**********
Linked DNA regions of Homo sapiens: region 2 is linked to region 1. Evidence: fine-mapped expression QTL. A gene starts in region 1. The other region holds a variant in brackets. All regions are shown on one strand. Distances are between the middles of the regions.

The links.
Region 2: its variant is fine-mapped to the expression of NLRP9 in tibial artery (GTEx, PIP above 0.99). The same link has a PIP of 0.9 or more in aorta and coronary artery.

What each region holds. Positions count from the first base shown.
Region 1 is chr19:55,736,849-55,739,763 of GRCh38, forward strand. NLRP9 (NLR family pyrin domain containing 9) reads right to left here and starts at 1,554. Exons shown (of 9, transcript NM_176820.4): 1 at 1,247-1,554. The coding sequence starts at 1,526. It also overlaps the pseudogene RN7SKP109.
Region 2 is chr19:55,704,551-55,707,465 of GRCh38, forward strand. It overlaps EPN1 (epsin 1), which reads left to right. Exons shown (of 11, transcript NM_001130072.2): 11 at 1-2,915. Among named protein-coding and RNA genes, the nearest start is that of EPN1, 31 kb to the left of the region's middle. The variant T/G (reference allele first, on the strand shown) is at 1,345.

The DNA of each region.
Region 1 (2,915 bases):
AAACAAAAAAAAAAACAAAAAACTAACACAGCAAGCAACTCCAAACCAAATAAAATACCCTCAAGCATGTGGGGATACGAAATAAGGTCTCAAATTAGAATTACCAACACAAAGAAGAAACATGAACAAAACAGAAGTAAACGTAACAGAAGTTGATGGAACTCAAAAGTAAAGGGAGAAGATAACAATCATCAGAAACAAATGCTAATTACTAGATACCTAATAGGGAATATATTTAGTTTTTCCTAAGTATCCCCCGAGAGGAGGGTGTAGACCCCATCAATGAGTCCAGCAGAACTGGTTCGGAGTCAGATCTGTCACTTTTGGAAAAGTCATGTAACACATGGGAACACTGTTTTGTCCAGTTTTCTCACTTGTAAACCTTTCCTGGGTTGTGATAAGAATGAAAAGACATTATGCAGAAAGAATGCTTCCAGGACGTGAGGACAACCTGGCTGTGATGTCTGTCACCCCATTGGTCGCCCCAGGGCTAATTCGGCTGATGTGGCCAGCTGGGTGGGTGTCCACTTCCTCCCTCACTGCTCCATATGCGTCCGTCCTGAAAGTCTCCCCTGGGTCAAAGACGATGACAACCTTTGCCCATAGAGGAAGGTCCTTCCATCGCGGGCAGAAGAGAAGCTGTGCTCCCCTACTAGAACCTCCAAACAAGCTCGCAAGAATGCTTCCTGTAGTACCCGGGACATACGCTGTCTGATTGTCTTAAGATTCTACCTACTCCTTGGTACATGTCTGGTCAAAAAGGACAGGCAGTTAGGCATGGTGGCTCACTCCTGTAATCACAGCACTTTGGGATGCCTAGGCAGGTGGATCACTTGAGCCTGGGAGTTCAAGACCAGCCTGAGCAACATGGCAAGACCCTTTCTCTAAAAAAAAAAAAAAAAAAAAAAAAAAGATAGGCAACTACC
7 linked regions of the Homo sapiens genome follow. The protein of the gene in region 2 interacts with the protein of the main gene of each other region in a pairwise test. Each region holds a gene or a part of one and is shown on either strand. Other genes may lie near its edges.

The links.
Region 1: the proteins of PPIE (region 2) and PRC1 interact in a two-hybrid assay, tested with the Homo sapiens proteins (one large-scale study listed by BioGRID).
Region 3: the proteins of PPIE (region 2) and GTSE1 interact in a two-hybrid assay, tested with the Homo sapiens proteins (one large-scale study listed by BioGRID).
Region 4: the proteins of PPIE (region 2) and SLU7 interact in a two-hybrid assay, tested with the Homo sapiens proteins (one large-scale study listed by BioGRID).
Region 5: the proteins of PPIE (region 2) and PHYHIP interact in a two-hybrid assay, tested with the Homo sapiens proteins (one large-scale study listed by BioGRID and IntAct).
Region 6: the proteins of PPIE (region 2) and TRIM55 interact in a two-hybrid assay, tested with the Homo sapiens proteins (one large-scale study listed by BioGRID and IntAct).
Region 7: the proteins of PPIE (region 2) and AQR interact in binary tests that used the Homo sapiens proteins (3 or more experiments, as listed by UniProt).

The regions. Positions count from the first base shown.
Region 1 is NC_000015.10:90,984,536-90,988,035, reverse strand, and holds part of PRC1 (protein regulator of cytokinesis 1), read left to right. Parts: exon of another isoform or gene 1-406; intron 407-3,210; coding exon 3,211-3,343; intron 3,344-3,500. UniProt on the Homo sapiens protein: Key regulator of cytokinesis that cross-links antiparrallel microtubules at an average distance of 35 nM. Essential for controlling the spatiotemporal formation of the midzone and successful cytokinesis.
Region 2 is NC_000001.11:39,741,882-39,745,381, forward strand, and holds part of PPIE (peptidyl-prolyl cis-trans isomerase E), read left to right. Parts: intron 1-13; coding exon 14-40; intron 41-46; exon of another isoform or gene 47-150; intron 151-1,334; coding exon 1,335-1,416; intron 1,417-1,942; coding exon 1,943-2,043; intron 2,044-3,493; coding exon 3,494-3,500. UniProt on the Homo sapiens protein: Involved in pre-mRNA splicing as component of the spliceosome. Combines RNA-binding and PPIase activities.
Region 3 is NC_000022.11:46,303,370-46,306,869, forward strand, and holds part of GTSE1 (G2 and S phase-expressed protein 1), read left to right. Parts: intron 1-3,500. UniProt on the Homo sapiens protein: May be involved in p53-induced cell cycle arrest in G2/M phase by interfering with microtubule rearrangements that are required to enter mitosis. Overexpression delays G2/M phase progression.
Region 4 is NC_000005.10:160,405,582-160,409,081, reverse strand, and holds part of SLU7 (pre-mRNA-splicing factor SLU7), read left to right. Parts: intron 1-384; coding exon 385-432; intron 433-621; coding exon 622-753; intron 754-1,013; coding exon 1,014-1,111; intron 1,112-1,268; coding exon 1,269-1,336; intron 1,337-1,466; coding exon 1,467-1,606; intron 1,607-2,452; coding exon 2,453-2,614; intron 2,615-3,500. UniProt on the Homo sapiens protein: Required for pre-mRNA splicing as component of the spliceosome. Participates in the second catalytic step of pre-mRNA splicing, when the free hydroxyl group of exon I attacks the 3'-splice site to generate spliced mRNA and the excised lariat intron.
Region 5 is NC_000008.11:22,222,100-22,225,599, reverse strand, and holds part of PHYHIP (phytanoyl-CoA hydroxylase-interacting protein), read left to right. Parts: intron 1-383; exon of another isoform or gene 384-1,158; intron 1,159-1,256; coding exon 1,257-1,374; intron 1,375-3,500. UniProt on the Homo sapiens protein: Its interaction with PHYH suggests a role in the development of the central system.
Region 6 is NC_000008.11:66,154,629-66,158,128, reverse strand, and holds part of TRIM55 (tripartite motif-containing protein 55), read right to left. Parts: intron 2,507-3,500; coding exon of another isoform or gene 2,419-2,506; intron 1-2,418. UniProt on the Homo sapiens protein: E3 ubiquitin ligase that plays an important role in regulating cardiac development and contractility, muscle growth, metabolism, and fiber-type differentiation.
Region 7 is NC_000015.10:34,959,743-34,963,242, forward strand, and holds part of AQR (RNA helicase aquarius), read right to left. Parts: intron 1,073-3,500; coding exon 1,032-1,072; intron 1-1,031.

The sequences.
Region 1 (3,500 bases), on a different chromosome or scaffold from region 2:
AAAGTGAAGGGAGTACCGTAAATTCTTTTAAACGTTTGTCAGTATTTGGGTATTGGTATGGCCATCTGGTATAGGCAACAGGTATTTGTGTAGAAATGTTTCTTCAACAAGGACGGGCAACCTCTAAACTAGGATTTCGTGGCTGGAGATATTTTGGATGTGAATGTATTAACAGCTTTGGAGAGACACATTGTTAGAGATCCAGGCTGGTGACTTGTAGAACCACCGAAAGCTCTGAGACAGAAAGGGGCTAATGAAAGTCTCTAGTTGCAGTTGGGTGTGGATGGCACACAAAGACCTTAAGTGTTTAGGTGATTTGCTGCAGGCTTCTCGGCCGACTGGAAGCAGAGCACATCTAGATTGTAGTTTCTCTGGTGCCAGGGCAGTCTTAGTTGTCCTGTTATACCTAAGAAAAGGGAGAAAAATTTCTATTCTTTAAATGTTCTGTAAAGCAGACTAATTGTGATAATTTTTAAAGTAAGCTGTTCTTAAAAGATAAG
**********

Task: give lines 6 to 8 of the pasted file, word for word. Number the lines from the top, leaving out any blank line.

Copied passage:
Region 2 is chr19:55,704,551-55,707,465 of GRCh38, forward strand. It overlaps EPN1 (epsin 1), which reads left to right. Exons shown (of 11, transcript NM_001130072.2): 11 at 1-2,915. Among named protein-coding and RNA genes, the nearest start is that of EPN1, 31 kb to the left of the region's middle. The variant T/G (reference allele first, on the strand shown) is at 1,345.

The DNA of each region.
Region 1 (2,915 bases):